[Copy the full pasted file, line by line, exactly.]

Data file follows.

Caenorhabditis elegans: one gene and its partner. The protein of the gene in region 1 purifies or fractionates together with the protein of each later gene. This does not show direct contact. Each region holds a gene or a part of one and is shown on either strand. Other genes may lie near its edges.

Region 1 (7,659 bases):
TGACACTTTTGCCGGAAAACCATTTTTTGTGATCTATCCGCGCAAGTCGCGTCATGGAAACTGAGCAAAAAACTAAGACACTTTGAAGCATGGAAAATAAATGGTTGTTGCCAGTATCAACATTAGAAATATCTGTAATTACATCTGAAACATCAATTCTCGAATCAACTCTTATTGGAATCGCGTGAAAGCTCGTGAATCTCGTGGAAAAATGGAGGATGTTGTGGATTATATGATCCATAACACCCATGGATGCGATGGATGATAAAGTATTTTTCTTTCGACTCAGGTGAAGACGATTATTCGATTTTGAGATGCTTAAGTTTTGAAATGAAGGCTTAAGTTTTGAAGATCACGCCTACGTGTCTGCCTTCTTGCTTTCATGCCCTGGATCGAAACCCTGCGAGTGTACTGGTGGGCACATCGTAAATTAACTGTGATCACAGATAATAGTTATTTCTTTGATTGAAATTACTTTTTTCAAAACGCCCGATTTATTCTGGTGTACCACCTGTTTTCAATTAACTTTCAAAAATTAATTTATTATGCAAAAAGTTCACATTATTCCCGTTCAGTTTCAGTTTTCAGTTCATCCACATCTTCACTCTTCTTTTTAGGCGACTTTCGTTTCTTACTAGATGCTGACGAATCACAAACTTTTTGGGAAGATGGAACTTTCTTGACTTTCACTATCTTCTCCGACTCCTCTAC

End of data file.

Caenorhabditis elegans: one gene and its partner. The protein of the gene in region 1 purifies or fractionates together with the protein of each later gene. This does not show direct contact. Each region holds a gene or a part of one and is shown on either strand. Other genes may lie near its edges.

Region 1 (7,659 bases):
TGACACTTTTGCCGGAAAACCATTTTTTGTGATCTATCCGCGCAAGTCGCGTCATGGAAACTGAGCAAAAAACTAAGACACTTTGAAGCATGGAAAATAAATGGTTGTTGCCAGTATCAACATTAGAAATATCTGTAATTACATCTGAAACATCAATTCTCGAATCAACTCTTATTGGAATCGCGTGAAAGCTCGTGAATCTCGTGGAAAAATGGAGGATGTTGTGGATTATATGATCCATAACACCCATGGATGCGATGGATGATAAAGTATTTTTCTTTCGACTCAGGTGAAGACGATTATTCGATTTTGAGATGCTTAAGTTTTGAAATGAAGGCTTAAGTTTTGAAGATCACGCCTACGTGTCTGCCTTCTTGCTTTCATGCCCTGGATCGAAACCCTGCGAGTGTACTGGTGGGCACATCGTAAATTAACTGTGATCACAGATAATAGTTATTTCTTTGATTGAAATTACTTTTTTCAAAACGCCCGATTTATTCTGGTGTACCACCTGTTTTCAATTAACTTTCAAAAATTAATTTATTATGCAAAAAGTTCACATTATTCCCGTTCAGTTTCAGTTTTCAGTTCATCCACATCTTCACTCTTCTTTTTAGGCGACTTTCGTTTCTTACTAGATGCTGACGAATCACAAACTTTTTGGGAAGATGGAACTTTCTTGACTTTCACTATCTTCTCCGACTCCTCTAC